The company execs and the United Auto Workers union know their back is to the wall and are making concessions. Alan Mulally (Ford), Rick Wagoner (GM), and Bob Nardelli (Chrysler) are all willing to work for $1 a year. And UAW leaders have an emergency meeting today to discuss cuts in their overly generous benefits (health care, retirement).

But is it enough? Frankly, nothing will get the attention of the auto makers more than a “managed bankruptcy.” That really is the only workable solution at this stage. It appears Congress does not seem to be in a mood to bail out another section of the economy, no matter how vital. The best the Big 3 can hope for is perhaps getting some of the $700 billion bailout money.

Airlines like Continental have successfully gone through Chapter 11 bankruptcy and emerged healthy. Of course, the auto industry is different, with its need for auto repair and warranties. The federal government might need to assure car buyers that their warranties are not at risk. But a managed Chapter 11 bankruptcy would allow the firms to sharply cut labor costs and benefits, just as the airlines have done. And that’s vital to a healthy industry.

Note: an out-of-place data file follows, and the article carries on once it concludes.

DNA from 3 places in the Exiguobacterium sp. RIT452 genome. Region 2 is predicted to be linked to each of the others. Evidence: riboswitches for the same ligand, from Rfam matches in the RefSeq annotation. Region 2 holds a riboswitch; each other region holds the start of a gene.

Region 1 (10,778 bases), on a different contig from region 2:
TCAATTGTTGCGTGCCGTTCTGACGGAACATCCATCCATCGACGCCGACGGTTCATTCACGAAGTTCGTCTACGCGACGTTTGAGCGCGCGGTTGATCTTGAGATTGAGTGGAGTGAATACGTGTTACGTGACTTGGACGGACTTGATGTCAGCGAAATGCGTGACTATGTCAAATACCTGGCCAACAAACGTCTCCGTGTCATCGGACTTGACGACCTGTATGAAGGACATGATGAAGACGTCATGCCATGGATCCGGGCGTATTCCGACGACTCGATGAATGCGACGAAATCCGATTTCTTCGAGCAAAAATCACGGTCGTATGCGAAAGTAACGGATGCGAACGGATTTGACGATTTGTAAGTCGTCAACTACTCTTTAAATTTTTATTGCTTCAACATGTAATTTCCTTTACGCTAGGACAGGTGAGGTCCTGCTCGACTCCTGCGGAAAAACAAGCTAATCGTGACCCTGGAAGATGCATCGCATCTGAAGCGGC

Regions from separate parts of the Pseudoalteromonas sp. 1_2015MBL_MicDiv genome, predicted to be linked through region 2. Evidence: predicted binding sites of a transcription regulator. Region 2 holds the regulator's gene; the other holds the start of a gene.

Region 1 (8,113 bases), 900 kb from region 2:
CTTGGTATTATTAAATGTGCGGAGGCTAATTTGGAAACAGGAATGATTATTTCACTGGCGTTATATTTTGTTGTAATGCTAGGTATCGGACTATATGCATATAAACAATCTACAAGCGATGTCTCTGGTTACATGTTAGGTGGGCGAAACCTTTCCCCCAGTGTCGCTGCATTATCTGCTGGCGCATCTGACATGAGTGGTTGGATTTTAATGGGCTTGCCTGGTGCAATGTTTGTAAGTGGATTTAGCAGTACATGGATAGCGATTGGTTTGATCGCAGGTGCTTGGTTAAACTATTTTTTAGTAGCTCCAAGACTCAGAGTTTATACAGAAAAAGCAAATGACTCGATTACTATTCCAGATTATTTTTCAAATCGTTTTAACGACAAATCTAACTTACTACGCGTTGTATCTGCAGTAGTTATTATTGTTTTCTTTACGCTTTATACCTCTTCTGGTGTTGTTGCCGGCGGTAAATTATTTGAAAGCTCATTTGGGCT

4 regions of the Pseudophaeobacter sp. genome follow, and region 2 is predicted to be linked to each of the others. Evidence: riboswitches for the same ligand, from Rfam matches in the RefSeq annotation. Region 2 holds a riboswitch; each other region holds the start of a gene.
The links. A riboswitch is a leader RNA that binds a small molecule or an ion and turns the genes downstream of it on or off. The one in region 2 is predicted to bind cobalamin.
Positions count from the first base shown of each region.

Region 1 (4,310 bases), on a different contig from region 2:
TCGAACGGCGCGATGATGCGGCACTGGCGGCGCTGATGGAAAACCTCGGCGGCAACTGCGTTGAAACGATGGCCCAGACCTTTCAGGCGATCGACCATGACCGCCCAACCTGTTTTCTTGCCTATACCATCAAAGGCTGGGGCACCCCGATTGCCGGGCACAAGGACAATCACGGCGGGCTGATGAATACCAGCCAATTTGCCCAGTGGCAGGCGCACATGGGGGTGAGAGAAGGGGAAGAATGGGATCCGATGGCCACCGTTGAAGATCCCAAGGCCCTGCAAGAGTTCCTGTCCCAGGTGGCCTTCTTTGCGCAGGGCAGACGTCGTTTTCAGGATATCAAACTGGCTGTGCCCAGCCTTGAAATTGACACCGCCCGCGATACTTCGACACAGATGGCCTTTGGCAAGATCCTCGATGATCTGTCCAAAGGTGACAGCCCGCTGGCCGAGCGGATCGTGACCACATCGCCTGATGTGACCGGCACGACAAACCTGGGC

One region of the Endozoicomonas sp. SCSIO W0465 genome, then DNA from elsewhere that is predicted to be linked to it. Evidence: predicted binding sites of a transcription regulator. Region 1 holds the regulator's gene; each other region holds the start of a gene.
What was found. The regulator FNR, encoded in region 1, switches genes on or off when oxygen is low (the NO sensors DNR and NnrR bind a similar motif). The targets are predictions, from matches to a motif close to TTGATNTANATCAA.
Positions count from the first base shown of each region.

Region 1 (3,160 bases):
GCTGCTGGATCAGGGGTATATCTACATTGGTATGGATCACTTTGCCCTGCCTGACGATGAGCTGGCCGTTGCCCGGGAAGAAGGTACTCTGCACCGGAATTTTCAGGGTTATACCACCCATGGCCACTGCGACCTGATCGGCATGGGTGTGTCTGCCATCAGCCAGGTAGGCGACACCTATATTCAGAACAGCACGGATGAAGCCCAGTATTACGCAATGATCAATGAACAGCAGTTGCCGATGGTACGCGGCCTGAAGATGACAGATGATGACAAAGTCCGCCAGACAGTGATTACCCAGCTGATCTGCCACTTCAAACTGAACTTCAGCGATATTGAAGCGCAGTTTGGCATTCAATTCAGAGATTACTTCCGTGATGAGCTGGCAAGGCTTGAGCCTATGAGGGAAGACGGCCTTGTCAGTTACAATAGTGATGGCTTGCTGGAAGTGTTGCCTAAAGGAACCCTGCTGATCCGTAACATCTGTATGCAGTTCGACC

A government managed Chapter 11 bankruptcy is probably the best course of action to take without causing wholesale job destruction. It would allow the auto firms to drastic cut the average labor cost from $73 to $44, what foreign transplants pay their workers. Right now $2,000 of the cost of a new American car goes toward worker benefits (health care and retirement). Reorganization will force the unions to accept much less.

In short, the UAW has a stranglehold on the Big 3 which needs to be broken. The Big 3 must learn from America’s other auto industry, especially in the South, which account for a quarter of U.S. car production. States like South Carolina, Mississippi, Alabama, and Tennessee offer low-cost, non-union labor, and more flexible rules, and foreign auto makers are flourishing there.

On a broader scale, the unions — the primary cause of the Big 3 debacle — need to be humbled, given their hope to build on the Obama election and boost their power and size through the dangerous “card check” bill that will come before a Democratically-controlled Congress in 2009. (See “Obama’s Payoff to Unions.”)

In the words of Mitt Romney, “Detroit needs a [full-scale] turnaround, not a check….In a managed bankruptcy, the federal government would propel newly competitive and viable automakers, rather than seal their fate with a bailout check.”